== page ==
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Murals In Marlinton
Thanks to Molly Must for brightening up the area with her colorful and poignant murals. ARTIST STATEMENT I am passionate about stories. I believe it is important to use art as a means of illustrating experiences that people would otherwise have a hard time imagining and understanding. Some of my murals I consider to be “historical fiction”, like the work of writers who weave illustrious tales in between known pieces of history, to create juicy stories that are more moving than the initial dry facts they’re born of. Many of my paintings are like this. I like to illustrate characters and events that actually existed in the past, and though I may not always be able to find precise details, I try to conjure up juicy images that communicate a meaningful likeness. I particularly like making pictures in public places where I feel the work holds much more weight and can be accessed by all people, outside of the commercial realm in which paintings move from galleries into private homes where relatively few people observe them. I love making murals because I know that multiple people are likely looking at my art at any given moment, and maybe some of those people are feeling surprised and inspired. My murals usually portray some story that is relevant to their location, and I like to think that they give people a deeper sense of place.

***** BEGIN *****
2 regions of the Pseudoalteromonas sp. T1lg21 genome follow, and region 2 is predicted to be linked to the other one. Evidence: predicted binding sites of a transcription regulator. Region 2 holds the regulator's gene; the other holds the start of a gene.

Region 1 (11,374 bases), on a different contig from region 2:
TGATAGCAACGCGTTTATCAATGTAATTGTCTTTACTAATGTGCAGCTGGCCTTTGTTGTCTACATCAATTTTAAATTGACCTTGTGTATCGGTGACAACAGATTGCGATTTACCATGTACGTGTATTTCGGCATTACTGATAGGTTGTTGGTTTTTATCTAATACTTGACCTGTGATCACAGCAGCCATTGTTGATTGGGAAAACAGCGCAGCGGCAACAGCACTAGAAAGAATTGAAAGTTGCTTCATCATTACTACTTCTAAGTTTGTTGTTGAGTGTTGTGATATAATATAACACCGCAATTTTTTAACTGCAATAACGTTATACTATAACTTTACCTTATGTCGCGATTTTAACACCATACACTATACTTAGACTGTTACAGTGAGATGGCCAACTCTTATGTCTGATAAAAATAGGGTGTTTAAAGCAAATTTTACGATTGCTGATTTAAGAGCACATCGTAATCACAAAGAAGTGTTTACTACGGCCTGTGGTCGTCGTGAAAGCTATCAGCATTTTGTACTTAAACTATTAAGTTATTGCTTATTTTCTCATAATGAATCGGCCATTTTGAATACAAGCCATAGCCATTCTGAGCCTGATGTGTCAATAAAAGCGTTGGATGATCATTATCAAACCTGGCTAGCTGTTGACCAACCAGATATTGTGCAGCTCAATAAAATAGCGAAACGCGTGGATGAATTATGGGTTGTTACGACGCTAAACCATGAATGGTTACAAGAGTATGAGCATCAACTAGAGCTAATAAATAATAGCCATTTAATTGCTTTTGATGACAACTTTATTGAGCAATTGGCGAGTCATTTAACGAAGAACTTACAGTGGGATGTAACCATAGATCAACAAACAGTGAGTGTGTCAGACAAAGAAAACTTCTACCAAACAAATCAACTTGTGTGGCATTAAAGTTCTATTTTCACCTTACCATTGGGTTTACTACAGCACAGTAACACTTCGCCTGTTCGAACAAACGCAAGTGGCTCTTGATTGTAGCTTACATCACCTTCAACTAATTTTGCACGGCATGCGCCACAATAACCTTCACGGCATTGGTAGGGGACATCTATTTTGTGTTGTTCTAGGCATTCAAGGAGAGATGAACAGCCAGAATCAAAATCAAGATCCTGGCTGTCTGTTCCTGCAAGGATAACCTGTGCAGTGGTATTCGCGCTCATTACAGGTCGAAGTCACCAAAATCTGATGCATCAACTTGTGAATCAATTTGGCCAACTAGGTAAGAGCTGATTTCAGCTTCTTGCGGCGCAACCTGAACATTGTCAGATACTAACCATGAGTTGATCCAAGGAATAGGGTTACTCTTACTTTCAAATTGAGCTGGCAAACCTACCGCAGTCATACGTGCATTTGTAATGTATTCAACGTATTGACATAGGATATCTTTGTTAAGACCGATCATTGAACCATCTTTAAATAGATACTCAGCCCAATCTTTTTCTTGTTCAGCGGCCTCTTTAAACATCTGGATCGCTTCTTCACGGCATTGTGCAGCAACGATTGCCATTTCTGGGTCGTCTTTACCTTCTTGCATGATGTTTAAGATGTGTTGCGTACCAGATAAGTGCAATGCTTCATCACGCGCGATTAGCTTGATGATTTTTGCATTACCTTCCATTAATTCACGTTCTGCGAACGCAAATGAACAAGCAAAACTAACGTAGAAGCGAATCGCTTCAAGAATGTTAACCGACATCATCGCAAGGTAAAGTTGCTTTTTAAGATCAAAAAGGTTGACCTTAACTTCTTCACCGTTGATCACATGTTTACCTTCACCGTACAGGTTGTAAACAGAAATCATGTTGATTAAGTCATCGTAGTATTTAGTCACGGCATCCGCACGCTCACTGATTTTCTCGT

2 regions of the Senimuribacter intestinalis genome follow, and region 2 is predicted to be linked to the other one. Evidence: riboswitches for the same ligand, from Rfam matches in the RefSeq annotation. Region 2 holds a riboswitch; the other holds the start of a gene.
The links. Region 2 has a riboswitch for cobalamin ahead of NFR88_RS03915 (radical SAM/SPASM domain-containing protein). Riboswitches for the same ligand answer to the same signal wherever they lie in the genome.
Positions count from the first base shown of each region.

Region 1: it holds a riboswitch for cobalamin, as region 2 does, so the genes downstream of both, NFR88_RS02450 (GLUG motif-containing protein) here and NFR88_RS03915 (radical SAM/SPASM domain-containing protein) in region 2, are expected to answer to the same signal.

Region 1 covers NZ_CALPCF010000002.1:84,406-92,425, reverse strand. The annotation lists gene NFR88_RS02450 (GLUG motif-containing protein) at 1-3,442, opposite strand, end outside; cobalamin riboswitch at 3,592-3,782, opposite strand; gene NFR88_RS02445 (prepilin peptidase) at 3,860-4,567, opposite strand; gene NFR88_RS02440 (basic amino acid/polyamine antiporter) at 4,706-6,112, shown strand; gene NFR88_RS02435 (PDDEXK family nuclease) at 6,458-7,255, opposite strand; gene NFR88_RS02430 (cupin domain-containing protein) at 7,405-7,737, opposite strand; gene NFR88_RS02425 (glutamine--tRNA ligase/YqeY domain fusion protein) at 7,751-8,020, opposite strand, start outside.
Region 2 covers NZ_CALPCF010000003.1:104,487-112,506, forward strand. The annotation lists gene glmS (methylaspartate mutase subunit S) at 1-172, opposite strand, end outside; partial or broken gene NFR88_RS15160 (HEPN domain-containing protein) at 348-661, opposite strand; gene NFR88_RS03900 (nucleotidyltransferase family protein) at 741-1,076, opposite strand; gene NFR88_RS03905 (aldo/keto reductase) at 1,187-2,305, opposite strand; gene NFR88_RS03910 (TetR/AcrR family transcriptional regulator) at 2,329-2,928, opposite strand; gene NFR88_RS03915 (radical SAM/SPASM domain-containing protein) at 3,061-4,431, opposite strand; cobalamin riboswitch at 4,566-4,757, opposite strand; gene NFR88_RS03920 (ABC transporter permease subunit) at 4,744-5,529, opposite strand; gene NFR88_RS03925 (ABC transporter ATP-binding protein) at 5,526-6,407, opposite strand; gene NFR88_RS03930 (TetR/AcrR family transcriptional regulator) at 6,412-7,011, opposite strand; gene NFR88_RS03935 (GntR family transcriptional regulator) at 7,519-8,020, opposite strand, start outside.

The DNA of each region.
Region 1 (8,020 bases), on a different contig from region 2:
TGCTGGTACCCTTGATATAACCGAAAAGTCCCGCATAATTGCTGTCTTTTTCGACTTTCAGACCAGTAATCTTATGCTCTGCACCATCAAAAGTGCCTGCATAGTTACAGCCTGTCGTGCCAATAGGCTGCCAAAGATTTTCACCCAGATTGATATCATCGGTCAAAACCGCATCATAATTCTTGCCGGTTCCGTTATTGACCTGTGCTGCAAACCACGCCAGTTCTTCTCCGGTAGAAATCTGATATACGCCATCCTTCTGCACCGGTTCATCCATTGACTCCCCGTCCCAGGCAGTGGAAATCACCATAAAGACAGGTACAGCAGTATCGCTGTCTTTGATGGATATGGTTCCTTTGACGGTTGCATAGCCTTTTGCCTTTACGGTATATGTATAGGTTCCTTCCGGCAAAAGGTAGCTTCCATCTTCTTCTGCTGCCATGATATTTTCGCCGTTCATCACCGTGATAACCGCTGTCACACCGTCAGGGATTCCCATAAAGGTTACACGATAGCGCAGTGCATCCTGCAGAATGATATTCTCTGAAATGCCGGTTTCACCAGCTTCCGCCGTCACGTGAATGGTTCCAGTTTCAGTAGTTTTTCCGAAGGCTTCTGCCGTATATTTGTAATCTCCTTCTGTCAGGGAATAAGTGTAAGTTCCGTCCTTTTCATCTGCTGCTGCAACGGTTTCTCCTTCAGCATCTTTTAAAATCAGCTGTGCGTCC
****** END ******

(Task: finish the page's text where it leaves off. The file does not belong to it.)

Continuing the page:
Pocahontas County artist Molly Must created the Over Bonnie mural in downtown Marlinton, an ode to the West Virginia poet laureate and Buckeye, W. Va.-born Louise McNeill. The mural illustrates the transformation of Appalachia in the 19th and 20th century from the writings of local G.D. McNeill and the poems of his daughter, Louise. Click the photo below to go to an interactive page on the mural where you can learn more! [...View the Mural...]
Civil War Mural
The 7 by 15 foot mural, located along Rt 39 going west on Rt 39 in Marlinton, has a wide variety of images of soldiers and civilians, including Molly’s great great great great (4 greats) grandmother, who lived at Marlin’s Bottom, site of present day Marlinton, and organized a bucket brigade of women to put out a fire on the old covered bridge across the Greenbrier when it was torched by marauding troops. [...View the mural...]